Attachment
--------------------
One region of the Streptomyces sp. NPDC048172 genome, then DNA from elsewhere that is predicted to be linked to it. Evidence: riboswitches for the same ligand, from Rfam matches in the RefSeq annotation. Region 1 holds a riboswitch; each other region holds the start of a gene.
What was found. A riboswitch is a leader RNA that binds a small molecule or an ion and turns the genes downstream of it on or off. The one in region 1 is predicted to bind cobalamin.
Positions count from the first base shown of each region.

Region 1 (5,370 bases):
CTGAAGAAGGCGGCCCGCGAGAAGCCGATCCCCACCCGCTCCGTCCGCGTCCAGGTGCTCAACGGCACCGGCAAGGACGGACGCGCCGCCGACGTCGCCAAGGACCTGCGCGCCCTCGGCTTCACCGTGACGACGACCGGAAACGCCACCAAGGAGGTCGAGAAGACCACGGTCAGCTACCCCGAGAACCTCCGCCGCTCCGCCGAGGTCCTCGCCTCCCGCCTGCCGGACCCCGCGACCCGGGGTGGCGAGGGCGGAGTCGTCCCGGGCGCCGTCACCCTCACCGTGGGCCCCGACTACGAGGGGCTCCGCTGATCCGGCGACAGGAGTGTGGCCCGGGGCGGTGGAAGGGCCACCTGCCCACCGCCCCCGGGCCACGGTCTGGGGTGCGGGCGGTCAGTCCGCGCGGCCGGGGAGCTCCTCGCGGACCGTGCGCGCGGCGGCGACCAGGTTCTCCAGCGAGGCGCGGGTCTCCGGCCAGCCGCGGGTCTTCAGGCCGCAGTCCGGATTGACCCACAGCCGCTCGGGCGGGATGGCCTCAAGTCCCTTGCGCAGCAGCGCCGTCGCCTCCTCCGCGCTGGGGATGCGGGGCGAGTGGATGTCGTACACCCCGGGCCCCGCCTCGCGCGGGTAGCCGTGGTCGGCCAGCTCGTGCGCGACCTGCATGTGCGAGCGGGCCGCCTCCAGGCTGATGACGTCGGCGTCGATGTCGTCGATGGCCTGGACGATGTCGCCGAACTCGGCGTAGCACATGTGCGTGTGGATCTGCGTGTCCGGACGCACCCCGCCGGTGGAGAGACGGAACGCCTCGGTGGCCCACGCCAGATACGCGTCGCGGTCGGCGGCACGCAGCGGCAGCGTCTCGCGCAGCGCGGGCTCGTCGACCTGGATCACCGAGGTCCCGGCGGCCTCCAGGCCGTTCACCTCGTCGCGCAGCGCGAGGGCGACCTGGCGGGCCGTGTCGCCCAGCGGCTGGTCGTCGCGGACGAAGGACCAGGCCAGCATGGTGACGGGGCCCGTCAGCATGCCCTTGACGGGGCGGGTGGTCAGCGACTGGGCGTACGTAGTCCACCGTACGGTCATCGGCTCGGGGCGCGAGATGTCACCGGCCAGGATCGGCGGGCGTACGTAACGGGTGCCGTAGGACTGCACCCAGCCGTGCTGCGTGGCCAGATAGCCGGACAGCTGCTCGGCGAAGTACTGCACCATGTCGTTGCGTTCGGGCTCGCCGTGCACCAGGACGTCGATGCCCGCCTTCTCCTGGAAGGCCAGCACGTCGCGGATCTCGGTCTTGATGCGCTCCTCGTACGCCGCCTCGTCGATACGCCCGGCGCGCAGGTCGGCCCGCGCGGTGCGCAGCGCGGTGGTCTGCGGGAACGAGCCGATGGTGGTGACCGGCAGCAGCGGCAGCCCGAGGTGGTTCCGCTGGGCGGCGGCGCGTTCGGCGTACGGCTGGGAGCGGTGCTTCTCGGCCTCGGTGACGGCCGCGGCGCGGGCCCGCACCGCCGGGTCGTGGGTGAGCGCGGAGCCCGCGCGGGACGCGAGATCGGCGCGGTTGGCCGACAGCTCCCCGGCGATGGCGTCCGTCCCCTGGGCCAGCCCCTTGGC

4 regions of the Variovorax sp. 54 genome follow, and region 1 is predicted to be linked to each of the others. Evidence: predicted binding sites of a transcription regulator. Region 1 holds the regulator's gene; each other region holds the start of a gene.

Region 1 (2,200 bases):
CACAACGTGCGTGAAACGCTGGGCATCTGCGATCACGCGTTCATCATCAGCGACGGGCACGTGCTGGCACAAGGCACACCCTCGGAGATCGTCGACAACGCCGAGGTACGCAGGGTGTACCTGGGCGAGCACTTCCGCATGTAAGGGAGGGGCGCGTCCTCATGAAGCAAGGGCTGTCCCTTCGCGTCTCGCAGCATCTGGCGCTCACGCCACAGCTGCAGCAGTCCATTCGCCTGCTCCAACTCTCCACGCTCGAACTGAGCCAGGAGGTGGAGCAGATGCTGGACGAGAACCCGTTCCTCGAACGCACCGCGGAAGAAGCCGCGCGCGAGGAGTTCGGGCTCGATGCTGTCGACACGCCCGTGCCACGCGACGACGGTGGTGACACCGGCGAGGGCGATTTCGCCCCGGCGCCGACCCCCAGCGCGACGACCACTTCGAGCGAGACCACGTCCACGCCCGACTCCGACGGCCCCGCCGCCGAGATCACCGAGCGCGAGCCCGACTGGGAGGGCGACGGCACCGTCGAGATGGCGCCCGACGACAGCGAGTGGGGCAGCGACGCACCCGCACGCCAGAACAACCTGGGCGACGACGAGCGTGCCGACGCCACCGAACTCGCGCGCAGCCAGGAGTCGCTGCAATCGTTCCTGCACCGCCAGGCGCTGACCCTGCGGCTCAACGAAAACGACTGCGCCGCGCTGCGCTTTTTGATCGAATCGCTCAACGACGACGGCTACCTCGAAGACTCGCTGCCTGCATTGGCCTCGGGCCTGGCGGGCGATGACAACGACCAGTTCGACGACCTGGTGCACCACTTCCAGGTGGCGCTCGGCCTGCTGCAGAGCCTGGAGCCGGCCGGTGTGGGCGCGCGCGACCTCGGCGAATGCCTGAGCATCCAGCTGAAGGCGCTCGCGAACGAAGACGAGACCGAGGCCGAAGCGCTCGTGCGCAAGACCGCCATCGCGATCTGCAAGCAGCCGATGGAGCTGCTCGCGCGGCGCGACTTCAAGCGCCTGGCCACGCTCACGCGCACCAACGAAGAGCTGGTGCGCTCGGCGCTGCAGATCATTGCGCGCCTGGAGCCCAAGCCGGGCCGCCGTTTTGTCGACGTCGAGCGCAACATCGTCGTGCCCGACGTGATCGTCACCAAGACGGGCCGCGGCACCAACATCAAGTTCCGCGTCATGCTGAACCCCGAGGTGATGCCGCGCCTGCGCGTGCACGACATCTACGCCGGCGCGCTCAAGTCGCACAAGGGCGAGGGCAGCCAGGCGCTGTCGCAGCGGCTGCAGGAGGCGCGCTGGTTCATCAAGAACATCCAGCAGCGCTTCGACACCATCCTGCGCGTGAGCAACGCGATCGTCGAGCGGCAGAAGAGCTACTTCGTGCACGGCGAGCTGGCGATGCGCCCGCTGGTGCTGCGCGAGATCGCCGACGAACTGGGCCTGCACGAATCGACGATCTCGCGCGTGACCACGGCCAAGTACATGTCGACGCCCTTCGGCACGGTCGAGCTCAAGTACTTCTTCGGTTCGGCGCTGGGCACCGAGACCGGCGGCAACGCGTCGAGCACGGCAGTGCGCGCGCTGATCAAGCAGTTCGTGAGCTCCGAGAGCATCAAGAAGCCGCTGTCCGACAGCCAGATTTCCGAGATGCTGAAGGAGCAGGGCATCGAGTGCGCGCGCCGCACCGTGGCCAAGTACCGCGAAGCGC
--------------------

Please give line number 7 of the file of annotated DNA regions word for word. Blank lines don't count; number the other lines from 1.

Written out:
Region 1 (2,200 bases):